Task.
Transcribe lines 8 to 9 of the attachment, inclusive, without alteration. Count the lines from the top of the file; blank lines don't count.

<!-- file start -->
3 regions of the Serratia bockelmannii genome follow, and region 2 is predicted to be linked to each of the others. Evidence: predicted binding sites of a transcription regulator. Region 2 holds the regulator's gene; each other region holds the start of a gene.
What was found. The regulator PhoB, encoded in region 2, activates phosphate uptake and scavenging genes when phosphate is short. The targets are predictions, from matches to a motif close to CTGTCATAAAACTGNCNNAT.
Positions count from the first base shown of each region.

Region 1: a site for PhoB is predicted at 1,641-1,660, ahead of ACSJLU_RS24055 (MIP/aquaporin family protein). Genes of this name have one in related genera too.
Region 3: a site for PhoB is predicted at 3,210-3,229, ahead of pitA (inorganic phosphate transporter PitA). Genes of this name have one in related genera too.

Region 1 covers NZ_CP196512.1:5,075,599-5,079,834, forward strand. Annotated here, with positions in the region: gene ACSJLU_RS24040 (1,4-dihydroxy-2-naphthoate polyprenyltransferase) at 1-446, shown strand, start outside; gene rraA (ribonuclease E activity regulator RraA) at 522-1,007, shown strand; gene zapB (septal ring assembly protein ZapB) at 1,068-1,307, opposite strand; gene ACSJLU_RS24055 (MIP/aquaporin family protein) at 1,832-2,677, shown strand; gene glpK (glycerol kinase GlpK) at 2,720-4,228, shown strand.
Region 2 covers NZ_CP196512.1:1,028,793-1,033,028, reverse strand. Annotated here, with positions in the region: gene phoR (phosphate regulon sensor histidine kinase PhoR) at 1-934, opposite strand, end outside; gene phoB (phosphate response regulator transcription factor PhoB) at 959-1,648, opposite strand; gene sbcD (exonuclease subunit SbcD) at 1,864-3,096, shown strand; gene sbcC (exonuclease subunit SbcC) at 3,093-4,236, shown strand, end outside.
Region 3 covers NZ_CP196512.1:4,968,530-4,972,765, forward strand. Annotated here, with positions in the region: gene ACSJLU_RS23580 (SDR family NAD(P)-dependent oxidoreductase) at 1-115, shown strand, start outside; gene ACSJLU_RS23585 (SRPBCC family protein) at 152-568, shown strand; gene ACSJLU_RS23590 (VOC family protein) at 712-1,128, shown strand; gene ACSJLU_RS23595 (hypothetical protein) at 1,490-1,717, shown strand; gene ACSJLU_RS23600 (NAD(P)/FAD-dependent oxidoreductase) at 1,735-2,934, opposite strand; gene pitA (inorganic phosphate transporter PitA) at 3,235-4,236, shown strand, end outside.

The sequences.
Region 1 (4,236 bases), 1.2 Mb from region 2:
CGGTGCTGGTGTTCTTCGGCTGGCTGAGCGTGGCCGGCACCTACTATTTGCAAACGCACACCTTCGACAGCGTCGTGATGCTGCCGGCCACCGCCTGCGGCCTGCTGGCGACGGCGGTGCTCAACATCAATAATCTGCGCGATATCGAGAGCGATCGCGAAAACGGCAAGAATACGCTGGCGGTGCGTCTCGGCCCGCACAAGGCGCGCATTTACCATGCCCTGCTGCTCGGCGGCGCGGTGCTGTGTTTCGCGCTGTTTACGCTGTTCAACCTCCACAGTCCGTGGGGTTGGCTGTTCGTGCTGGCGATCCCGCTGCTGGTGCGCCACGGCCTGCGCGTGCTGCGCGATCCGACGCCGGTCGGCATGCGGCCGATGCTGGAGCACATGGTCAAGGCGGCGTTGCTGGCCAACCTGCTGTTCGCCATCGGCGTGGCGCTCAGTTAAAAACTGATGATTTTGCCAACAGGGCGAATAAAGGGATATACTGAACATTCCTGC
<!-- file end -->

Region 3 covers NZ_CP196512.1:4,968,530-4,972,765, forward strand. Annotated here, with positions in the region: gene ACSJLU_RS23580 (SDR family NAD(P)-dependent oxidoreductase) at 1-115, shown strand, start outside; gene ACSJLU_RS23585 (SRPBCC family protein) at 152-568, shown strand; gene ACSJLU_RS23590 (VOC family protein) at 712-1,128, shown strand; gene ACSJLU_RS23595 (hypothetical protein) at 1,490-1,717, shown strand; gene ACSJLU_RS23600 (NAD(P)/FAD-dependent oxidoreductase) at 1,735-2,934, opposite strand; gene pitA (inorganic phosphate transporter PitA) at 3,235-4,236, shown strand, end outside.

The sequences.